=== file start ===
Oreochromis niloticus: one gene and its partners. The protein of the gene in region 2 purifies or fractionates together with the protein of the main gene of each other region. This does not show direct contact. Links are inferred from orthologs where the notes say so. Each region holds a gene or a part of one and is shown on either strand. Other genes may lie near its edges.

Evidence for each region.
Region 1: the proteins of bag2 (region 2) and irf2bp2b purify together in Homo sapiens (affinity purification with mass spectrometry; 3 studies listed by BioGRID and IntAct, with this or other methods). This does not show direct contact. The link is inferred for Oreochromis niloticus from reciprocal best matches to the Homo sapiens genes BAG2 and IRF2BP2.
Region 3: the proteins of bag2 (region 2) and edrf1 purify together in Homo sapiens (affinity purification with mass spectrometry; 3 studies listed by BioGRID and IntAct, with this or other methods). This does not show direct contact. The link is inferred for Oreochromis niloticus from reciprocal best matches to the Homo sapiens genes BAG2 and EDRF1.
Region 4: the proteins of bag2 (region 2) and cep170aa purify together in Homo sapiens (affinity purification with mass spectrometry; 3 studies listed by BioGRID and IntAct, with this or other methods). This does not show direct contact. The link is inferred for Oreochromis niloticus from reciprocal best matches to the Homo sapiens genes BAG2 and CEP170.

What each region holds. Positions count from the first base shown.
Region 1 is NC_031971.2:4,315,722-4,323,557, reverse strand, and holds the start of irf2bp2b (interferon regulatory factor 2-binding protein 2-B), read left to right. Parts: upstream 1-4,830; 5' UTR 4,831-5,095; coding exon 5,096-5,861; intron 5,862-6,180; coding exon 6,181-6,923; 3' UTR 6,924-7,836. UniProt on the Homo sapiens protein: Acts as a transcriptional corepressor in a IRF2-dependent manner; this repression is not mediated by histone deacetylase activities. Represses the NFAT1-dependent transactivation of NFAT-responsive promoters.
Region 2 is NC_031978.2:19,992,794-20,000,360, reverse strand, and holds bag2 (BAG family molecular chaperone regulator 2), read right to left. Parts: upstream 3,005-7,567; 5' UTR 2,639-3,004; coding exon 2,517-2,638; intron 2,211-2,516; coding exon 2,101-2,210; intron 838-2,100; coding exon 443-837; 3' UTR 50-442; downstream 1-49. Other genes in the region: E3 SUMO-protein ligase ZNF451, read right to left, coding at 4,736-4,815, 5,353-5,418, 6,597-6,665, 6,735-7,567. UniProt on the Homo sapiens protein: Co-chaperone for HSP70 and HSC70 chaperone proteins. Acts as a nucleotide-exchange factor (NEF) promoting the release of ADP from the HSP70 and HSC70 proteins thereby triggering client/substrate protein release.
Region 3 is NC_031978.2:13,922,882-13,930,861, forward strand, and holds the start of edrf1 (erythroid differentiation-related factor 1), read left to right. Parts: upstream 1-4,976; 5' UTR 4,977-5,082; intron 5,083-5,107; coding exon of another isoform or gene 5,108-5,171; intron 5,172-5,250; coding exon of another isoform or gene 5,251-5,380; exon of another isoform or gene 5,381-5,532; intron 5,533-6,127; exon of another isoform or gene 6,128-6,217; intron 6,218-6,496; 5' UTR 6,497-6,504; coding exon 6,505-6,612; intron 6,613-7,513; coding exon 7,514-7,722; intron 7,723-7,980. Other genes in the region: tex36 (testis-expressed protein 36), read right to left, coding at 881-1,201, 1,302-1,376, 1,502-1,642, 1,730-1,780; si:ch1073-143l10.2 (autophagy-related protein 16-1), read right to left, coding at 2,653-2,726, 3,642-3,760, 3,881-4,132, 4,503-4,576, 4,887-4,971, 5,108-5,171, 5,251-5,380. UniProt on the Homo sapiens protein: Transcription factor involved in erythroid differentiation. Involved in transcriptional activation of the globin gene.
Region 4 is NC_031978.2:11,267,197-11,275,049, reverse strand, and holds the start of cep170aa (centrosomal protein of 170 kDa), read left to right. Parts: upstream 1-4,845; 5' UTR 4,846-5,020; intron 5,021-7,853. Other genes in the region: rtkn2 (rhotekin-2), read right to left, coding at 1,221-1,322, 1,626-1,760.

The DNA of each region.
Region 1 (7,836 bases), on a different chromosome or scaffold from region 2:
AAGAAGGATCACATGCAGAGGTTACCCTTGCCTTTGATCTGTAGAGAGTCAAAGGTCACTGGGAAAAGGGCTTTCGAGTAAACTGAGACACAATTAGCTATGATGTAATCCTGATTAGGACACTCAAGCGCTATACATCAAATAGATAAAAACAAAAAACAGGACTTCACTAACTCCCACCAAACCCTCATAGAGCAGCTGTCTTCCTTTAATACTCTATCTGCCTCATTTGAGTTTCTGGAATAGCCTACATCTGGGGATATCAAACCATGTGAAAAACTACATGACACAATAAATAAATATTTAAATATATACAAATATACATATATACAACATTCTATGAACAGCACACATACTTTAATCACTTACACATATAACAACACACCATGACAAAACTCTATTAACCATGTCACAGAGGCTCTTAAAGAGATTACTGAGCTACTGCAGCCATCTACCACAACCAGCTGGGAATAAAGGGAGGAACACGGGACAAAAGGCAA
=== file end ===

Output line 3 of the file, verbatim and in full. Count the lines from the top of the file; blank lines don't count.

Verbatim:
Region 1: the proteins of bag2 (region 2) and irf2bp2b purify together in Homo sapiens (affinity purification with mass spectrometry; 3 studies listed by BioGRID and IntAct, with this or other methods). This does not show direct contact. The link is inferred for Oreochromis niloticus from reciprocal best matches to the Homo sapiens genes BAG2 and IRF2BP2.